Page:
Mean Solar Time and Its Connection to Universal Time

Seago, John H.; Seidelmann, P. Kenneth

The passage of time has been historically reckoned by astronomical phenomena, particularly by the counting of solar days according to civil and religious calendars. Seasonal variations in apparent solar time have been known since antiquity, relative to an average solar rate. Improved determinations of the tropical year over the centuries increased the accuracy of mean solar time. Mean time became synonymous with clock time, and was employed by almanacs for navigational purposes.

Today, global timekeeping is based on Coordinated Universal Time (UTC), an atomic timescale with intercalary adjustments that maintain it within 0.9 s of the astronomical timescale Universal Time (UT1). UT1 is the best indicator of mean solar time presently maintained; its constant of proportionality is traceable to Newcomb's 1895 determination of the mean motion of the apparent Sun, also known as the fictitious mean sun, thereby allowing UT1 to remain a very close approximation to the mean diurnal motion of the Sun.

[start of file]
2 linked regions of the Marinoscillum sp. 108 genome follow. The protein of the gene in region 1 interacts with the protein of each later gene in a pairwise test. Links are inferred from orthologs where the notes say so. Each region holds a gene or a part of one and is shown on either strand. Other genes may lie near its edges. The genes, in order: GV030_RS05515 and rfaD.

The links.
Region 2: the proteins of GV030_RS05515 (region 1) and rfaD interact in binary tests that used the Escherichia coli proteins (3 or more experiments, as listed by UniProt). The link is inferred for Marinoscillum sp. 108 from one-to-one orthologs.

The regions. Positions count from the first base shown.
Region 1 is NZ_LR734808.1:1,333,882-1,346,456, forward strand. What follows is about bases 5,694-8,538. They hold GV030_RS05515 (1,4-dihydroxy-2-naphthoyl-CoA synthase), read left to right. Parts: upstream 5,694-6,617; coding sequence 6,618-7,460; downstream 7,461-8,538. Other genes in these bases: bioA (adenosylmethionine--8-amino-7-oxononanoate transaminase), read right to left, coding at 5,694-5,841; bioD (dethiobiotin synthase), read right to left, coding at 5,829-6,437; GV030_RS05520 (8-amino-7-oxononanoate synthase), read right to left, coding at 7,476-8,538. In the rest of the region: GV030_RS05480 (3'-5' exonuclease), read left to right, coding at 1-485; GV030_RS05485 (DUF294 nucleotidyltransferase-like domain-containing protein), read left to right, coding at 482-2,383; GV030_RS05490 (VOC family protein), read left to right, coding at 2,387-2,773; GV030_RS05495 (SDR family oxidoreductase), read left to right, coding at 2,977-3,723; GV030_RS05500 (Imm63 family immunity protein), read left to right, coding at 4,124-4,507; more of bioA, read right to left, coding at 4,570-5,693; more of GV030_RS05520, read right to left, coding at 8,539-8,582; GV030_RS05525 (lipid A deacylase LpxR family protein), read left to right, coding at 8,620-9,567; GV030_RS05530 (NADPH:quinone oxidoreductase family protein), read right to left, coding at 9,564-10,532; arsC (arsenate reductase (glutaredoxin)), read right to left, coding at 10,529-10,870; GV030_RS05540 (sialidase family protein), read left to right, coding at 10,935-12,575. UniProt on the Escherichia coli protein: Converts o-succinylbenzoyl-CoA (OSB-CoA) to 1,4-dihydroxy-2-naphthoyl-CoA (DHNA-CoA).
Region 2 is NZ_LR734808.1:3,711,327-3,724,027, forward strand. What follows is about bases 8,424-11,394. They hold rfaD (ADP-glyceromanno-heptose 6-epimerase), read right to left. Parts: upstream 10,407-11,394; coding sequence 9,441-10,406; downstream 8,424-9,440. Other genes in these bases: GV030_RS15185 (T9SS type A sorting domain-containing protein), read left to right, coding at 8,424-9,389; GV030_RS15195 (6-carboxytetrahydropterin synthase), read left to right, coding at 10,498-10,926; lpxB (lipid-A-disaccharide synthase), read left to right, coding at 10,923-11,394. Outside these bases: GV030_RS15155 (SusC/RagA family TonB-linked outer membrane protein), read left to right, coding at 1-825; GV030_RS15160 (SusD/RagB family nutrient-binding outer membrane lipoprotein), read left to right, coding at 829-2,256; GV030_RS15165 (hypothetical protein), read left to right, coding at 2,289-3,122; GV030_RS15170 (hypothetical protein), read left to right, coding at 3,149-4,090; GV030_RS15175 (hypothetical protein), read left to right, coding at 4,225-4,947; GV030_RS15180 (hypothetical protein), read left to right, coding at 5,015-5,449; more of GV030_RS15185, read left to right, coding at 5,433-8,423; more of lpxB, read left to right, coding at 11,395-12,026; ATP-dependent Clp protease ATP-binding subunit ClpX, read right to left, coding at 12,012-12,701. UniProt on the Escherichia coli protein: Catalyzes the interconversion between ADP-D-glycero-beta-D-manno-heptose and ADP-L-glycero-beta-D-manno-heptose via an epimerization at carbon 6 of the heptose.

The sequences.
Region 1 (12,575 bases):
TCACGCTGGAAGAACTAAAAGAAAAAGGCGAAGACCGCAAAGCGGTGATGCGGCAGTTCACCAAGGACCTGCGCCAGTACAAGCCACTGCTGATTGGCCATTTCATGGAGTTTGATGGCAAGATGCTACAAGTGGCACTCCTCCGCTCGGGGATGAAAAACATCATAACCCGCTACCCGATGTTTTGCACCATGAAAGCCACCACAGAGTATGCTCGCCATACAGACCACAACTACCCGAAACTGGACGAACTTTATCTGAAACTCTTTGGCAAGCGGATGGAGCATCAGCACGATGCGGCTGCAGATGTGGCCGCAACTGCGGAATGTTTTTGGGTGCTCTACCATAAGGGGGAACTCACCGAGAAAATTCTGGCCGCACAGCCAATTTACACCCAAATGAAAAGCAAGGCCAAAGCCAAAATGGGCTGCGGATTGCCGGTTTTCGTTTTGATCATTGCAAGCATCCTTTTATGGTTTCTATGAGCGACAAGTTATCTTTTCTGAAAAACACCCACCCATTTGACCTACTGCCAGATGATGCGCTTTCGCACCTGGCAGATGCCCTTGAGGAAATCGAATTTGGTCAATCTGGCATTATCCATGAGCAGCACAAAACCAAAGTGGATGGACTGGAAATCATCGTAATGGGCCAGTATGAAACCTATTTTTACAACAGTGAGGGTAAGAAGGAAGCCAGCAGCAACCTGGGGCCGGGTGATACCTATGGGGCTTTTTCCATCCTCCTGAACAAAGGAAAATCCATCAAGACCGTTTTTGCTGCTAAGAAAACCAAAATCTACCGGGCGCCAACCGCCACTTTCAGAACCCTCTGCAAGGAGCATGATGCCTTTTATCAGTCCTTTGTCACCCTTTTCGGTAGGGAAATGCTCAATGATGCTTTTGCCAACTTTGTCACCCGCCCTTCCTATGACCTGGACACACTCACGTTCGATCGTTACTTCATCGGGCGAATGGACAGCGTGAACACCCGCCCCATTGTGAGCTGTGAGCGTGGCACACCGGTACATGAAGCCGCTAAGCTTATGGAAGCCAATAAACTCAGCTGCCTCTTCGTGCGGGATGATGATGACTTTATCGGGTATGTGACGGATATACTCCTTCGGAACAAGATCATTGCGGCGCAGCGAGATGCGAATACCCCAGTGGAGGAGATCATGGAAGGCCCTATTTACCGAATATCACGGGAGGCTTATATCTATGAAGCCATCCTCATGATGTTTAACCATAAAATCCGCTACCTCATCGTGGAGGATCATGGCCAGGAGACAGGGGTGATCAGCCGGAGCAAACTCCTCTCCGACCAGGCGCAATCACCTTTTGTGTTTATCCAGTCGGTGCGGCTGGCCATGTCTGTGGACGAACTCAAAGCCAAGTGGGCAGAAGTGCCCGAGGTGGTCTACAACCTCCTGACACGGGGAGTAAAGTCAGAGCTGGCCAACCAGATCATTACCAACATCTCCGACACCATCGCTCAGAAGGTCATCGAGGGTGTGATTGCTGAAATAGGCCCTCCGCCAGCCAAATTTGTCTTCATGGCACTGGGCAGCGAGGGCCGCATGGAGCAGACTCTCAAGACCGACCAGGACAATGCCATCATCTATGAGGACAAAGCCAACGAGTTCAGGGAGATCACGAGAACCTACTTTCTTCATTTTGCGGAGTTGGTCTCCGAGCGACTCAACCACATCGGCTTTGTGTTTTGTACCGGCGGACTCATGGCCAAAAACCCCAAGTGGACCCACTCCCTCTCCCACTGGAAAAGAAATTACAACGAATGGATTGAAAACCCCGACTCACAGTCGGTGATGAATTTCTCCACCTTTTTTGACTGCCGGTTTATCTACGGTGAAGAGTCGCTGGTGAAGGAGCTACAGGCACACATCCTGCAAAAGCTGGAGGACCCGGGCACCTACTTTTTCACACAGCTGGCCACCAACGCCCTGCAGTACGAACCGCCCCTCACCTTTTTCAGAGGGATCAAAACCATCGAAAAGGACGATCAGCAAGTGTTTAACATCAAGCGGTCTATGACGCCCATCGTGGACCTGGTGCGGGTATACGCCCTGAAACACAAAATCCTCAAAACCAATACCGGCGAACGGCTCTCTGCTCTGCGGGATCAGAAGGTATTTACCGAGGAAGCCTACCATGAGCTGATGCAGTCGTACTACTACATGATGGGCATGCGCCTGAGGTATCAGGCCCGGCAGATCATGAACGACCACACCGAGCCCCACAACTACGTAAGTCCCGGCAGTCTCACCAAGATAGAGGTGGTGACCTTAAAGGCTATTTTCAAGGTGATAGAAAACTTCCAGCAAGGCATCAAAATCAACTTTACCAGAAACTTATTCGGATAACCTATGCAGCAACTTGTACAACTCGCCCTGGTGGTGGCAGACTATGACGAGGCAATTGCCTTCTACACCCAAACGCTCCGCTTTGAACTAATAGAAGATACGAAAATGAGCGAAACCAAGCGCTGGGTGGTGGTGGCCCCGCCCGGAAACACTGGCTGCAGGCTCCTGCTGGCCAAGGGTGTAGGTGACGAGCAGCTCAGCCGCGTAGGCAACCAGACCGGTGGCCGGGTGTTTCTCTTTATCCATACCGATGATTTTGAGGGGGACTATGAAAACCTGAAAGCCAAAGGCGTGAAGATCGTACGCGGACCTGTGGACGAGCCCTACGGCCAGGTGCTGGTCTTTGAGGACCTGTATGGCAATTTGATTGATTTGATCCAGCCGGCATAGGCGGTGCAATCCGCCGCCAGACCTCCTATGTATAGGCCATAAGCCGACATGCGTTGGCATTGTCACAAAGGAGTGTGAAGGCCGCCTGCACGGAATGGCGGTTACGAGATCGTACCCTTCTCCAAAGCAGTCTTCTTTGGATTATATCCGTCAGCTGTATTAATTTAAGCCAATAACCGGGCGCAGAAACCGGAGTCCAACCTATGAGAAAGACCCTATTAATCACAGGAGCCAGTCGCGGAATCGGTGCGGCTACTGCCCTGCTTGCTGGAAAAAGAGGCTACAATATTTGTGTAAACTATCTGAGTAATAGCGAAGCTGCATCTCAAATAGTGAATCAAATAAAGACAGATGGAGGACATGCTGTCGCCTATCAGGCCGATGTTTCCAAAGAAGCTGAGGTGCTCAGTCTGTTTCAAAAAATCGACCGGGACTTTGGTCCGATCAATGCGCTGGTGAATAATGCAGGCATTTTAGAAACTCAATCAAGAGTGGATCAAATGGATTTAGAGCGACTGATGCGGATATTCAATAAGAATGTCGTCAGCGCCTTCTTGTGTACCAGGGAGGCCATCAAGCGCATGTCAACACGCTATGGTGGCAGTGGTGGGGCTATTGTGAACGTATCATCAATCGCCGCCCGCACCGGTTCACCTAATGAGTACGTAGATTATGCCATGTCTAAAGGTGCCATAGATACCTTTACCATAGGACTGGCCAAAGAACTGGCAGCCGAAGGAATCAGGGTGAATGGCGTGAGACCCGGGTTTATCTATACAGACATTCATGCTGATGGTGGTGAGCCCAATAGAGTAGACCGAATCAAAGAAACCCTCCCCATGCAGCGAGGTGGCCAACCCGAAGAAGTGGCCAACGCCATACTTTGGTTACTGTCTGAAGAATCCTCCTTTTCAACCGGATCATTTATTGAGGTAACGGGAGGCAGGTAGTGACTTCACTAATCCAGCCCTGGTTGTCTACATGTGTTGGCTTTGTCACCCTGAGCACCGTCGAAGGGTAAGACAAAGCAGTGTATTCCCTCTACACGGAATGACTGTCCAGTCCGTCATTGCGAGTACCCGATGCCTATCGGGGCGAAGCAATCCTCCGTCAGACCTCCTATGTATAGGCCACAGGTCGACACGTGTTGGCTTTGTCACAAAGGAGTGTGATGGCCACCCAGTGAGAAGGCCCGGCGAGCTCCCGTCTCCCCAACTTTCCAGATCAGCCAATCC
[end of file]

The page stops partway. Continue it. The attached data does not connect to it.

Modern numerical integrations of solar-system motion suggest possible refinements to the mean longitude of the Sun since Newcomb's time, and enable comparison to Universal Time. Solar ephemerides and mean orbital elements affirm that variability in the rotation rate of the Earth causes Universal Time to diverge from the original geometric concept of mean solar time by approximately ΔT/365.2422, where ΔT ("Delta-T") is the accumulated measure of non-uniform Earth rotation since 1900. After accounting for changes in the origins of the terrestrial and celestial reference systems since the end of the 19th century, the Sun on average crosses the celestial meridian about 0.2 s after the mean time implied by UT1.

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